I’m very excited to tell you that I’ve been nominated for a Women of Distinction award.
First off, I never thought I’d see the word ‘distinction’ anywhere in a sentence with my name. Those of you who know me well know that I have a potty mouth and like to speak my mind.
Nonetheless I received the wonderful news that I’m officially nominated for these awards which recognise women who have enriched the community and inspired people through their creativity, leadership, compassion and dedication.
I’ve been nominated in the public awareness and communications category for my work at the National Screen Institute – Canada (NSI) where I manage their website and other online spaces and program their online short film festival, and also for the social media marketing stuff I do.
I put off writing this post because it all seems incredibly surreal. But I do recognise its importance. I think there’s a tendency for women to question their skills and abilities sometimes where we should really be celebrating them.
So this post is one step towards saying ‘Yey me!’
Three of my beautiful colleagues are also nominated: Melissa Kajpust, Ursula Lawson and Lisa Meeches (pictured below) are nominated in the circle of inspiration category for their incredible work with and commitment to our NSI New Voices course and students which introduces Aboriginal folks to careers in film and television.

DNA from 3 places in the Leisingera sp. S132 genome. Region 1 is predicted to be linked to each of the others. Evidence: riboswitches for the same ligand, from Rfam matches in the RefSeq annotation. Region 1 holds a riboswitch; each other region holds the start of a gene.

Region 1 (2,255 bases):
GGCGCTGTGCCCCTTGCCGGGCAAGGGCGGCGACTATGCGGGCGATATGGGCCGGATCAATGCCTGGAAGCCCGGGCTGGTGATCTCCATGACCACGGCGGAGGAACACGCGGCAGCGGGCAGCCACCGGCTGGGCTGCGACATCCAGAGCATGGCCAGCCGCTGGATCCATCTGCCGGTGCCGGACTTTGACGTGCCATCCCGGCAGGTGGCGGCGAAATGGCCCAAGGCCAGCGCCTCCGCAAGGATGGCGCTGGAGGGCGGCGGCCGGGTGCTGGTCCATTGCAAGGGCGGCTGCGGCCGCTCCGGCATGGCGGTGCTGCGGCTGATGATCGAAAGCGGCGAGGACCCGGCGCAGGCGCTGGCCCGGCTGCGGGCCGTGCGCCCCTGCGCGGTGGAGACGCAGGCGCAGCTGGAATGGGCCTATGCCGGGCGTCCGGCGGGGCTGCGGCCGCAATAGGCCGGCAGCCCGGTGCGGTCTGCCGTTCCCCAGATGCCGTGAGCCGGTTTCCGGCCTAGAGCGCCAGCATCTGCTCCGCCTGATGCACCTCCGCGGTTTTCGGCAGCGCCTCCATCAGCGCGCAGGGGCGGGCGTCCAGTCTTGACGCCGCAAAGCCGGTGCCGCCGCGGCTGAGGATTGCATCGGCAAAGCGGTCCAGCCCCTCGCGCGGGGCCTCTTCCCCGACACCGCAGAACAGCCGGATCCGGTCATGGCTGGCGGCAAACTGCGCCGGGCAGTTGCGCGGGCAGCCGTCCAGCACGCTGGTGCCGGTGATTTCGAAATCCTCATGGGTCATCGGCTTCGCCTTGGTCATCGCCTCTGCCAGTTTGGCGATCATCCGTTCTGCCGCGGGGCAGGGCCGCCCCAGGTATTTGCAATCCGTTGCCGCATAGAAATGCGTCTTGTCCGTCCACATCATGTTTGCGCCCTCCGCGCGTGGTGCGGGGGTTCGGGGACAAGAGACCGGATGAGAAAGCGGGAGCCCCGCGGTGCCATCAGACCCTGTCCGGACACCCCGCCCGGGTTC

We’re all very flattered to have been nominated.
I’d like to say a very big thank you to my colleague Chris Vajcner for being the driving force behind all this. It’s a wonderful feeling to have someone believe in you so much.
The award’s gala takes place on May 1 where I get to put on a posh frock and feel all special.
Update: I didn’t win in my category but, honestly, I never expected to. The extremely talented Melanie Verhaeghe – a producer at CBC – took the award for her amazing work. Her stories have taken her all over the world – to Uganda to follow up on the lives of child soldiers in a civil war lasting more than 20 years. To Honduras to expose a Canadian company involved in sweatshop labour and to Bosnia to see what life was like after the war.
My NSI colleagues did win in their category (yey!) so the night was extra jubilant and we all felt very proud. Not only of each other but of all the women nominees and winners. It was a wonderful evening.